It is the secretaries’ job to come down here and find things, but occasionally one of the Partners can also be found, dusty and intent, perched at the top of a set of wooden steps, ‘perusing’. When I first joined the firm all the Partners seemed so weird, so solemn, beaky and birdlike, that I had this fantasy. Down in the cellar I would one day discover, hidden behind a door perhaps or in one of the darkest and least accessible rooms, a row of hooks, each strong enough to take the weight of a skinny human being. It was there, at the end of each working day, that the Partners would suspended themselves, upside-down, folding away their metaphorical wings to await the dawn when they would flitter upstairs to their offices and begin all over again.
Occasionally, also, one bumps into the handyman, who was once a roadie for a famous guitarist. He mostly confines himself to his headquarters in Shed 3 where the oldest and least sought-after files are kept. Here there is a paint-splattered bench and an old chair with the stuffing hanging out. Here, amongst miscellaneous chisels and tubes of glue, he can drink his soup-in-a-cup, read the magazines his wife won’t let him have at home, smoke the occasional unusual cigarette and generally be at peace with the world.
Lastly there is the ghost – the usual white lady, though some say grey – who walks the cellars at ten past two every day. They say even if you don’t see her you can sometimes hear her footsteps tripping along behind you. I have never seen her and I don’t want to. I simply never go down there between lunch at least three, in case she’s running late.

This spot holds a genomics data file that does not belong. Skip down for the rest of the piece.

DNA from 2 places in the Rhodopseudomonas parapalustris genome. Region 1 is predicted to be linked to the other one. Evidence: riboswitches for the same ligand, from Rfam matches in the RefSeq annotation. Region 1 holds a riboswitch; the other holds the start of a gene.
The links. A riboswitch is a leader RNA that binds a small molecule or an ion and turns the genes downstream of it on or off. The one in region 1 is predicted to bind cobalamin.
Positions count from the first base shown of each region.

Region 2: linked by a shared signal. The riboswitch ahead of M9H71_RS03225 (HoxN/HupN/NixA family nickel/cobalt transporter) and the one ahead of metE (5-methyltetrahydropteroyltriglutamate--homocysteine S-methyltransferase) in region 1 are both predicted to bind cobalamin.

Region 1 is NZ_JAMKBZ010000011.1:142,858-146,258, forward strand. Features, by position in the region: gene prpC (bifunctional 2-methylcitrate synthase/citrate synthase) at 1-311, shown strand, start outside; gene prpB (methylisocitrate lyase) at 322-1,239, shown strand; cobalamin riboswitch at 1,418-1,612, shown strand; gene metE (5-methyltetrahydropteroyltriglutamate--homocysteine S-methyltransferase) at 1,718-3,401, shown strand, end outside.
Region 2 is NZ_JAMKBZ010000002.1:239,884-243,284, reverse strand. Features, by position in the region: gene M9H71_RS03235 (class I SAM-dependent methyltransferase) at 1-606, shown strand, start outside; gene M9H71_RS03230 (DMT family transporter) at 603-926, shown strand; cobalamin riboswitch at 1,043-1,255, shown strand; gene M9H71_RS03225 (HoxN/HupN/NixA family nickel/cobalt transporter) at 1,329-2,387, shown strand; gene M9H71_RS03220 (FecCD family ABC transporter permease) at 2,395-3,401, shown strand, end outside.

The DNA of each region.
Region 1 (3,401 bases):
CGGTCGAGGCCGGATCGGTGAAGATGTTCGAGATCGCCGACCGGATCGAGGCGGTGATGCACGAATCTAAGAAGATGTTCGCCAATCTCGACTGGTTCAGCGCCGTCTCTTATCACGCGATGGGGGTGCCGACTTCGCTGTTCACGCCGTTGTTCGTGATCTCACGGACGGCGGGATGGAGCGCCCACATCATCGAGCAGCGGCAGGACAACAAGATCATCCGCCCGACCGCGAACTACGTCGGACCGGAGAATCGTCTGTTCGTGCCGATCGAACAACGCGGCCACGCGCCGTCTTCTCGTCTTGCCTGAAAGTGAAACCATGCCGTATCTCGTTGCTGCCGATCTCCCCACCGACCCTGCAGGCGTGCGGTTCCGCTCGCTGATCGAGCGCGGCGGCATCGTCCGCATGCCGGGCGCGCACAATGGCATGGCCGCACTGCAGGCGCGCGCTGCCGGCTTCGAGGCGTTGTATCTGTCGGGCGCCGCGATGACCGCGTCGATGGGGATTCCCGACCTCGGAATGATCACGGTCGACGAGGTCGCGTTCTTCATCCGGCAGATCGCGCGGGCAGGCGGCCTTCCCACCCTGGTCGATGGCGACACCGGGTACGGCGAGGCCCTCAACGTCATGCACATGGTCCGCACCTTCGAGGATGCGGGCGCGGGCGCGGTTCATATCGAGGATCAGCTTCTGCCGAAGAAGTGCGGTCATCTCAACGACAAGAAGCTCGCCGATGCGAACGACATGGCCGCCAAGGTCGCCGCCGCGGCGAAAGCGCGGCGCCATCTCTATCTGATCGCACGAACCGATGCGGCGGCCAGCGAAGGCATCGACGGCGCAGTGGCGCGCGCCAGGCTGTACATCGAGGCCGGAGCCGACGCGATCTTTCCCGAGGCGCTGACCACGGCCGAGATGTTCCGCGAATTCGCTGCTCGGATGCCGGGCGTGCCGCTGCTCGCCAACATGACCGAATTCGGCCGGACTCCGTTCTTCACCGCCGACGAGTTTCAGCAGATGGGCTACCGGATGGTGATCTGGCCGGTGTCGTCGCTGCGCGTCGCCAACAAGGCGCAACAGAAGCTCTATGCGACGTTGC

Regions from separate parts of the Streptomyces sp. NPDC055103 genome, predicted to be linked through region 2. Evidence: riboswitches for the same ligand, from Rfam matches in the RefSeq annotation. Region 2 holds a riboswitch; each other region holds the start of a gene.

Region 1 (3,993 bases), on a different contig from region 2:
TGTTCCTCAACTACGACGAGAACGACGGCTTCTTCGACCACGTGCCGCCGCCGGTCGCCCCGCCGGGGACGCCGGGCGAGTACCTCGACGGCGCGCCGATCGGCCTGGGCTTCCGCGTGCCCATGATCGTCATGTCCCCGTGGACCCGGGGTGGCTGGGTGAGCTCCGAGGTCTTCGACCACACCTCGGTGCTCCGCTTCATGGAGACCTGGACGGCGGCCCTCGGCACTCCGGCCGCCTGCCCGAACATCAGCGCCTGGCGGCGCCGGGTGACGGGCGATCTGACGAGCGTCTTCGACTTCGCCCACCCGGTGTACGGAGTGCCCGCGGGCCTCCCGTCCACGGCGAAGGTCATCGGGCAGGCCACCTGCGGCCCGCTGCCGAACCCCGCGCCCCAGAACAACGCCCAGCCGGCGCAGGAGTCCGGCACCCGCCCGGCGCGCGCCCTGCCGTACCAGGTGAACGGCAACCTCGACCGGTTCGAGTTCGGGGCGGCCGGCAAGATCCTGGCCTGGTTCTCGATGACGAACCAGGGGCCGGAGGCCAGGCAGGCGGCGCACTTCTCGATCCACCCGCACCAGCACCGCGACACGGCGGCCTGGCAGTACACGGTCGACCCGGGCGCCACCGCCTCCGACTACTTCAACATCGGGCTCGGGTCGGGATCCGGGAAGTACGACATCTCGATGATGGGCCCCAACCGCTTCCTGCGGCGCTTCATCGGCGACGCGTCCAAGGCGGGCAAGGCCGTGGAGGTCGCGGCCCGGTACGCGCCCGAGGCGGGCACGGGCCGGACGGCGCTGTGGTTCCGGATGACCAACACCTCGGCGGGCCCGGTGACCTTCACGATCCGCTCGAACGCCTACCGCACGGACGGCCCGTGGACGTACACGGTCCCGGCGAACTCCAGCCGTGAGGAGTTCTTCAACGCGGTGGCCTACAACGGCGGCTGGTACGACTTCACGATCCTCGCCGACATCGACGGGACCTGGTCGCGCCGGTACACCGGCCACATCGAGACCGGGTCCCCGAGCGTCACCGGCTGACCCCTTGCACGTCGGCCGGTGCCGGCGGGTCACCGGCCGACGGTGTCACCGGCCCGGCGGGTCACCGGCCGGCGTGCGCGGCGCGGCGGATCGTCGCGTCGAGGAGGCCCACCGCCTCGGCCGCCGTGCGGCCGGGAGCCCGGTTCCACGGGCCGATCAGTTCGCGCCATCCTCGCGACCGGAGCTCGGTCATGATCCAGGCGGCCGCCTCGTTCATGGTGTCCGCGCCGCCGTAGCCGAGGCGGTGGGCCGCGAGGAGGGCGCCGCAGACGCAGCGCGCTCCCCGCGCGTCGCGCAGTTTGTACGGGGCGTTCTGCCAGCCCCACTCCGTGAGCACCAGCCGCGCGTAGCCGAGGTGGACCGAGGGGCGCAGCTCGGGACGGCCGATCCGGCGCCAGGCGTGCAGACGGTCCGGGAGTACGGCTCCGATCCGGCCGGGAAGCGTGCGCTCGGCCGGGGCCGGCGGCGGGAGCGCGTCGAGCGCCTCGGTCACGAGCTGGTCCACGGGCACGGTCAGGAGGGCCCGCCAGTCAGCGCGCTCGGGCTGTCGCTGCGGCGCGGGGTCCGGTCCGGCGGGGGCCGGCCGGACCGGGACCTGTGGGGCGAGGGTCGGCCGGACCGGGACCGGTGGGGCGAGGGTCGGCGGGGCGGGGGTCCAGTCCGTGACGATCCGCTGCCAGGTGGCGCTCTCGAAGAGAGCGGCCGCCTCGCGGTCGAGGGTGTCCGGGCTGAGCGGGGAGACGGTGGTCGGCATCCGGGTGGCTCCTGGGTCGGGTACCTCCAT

I have often pondered in that semi-intellectual, semi-philosophical kind of way that you do over your afternoon tea, what the cellars actually signify. Having read some Jung I seem to recall that in dreams cellars and basements represent the subconscious, those things about ourselves that we would rather not know. And the cellars may be the equivalent of a subconscious mind for our firm. Here is kept the very raw material of our craft – the stuff we deal in but never can admit we deal in – time and death. Over time, our clients change. They arrange their business affairs, divorce one another or take one another to court for a variety of sins and omissions and we are careful not to remind them – or ourselves, of course – of the triviality and passingness of such matters in the larger scale of things. They make their wills, they are translated, years pass, centuries pass, but their paperwork – all that remains of their lives – remains with us. In our strongrooms for safe-keeping.
Partners succeed one another too, but only very slowly, and previous Partners are referred to sotto voce, as if they might overhear. They stretch back over the years – thin men, rotund men, men in black suits, in wing-collars, in wigs; eccentric men, garrulous men, deadly serious men, men of business, men who were once ‘somebody’ in this most provincial of provincial towns.
The retired but untranslated ones occasionally telephone from their cottages in the country to ask how their shares are doing, or to complain about the wastage of paper since we have been using these new-fangled computers, or to demand that next time we write to them we sent them a stamped, addressed envelope for their reply, or simply to ask the address of Battersea Dogs’ Home. The translated ones stare down at us from their portraits on the wall or from gilt-lettered name boards; they leap out at us as the signatories of old documents, as Executors and Trustees, with all their middle names listed and learned by heart by secretary after secretary. We can never forget them. They are stored – after a fashion – just as you are stored – in our strongrooms for safe keeping.